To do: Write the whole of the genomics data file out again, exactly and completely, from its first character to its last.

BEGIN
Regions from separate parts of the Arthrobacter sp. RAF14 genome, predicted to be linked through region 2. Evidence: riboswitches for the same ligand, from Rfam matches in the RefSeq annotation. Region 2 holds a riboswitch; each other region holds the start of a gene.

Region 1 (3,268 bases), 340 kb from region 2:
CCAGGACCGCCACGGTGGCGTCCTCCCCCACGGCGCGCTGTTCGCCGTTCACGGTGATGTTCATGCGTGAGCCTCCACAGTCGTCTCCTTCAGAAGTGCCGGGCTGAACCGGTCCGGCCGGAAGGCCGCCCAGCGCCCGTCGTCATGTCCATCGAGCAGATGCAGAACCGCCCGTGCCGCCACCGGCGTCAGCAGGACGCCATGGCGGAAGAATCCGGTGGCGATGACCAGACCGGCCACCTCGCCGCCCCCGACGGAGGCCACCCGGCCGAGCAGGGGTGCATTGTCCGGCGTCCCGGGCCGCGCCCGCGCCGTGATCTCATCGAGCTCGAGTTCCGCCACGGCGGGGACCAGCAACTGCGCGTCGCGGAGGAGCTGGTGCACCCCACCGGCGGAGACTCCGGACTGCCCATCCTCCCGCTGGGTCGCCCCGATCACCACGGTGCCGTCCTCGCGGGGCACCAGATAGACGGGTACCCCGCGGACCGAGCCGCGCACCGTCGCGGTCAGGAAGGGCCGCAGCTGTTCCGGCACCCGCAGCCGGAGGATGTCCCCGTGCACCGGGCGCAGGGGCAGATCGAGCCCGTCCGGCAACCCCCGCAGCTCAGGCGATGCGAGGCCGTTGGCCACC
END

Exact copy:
Regions from separate parts of the Arthrobacter sp. RAF14 genome, predicted to be linked through region 2. Evidence: riboswitches for the same ligand, from Rfam matches in the RefSeq annotation. Region 2 holds a riboswitch; each other region holds the start of a gene.

Region 1 (3,268 bases), 340 kb from region 2:
CCAGGACCGCCACGGTGGCGTCCTCCCCCACGGCGCGCTGTTCGCCGTTCACGGTGATGTTCATGCGTGAGCCTCCACAGTCGTCTCCTTCAGAAGTGCCGGGCTGAACCGGTCCGGCCGGAAGGCCGCCCAGCGCCCGTCGTCATGTCCATCGAGCAGATGCAGAACCGCCCGTGCCGCCACCGGCGTCAGCAGGACGCCATGGCGGAAGAATCCGGTGGCGATGACCAGACCGGCCACCTCGCCGCCCCCGACGGAGGCCACCCGGCCGAGCAGGGGTGCATTGTCCGGCGTCCCGGGCCGCGCCCGCGCCGTGATCTCATCGAGCTCGAGTTCCGCCACGGCGGGGACCAGCAACTGCGCGTCGCGGAGGAGCTGGTGCACCCCACCGGCGGAGACTCCGGACTGCCCATCCTCCCGCTGGGTCGCCCCGATCACCACGGTGCCGTCCTCGCGGGGCACCAGATAGACGGGTACCCCGCGGACCGAGCCGCGCACCGTCGCGGTCAGGAAGGGCCGCAGCTGTTCCGGCACCCGCAGCCGGAGGATGTCCCCGTGCACCGGGCGCAGGGGCAGATCGAGCCCGTCCGGCAACCCCCGCAGCTCAGGCGATGCGAGGCCGTTGGCCACC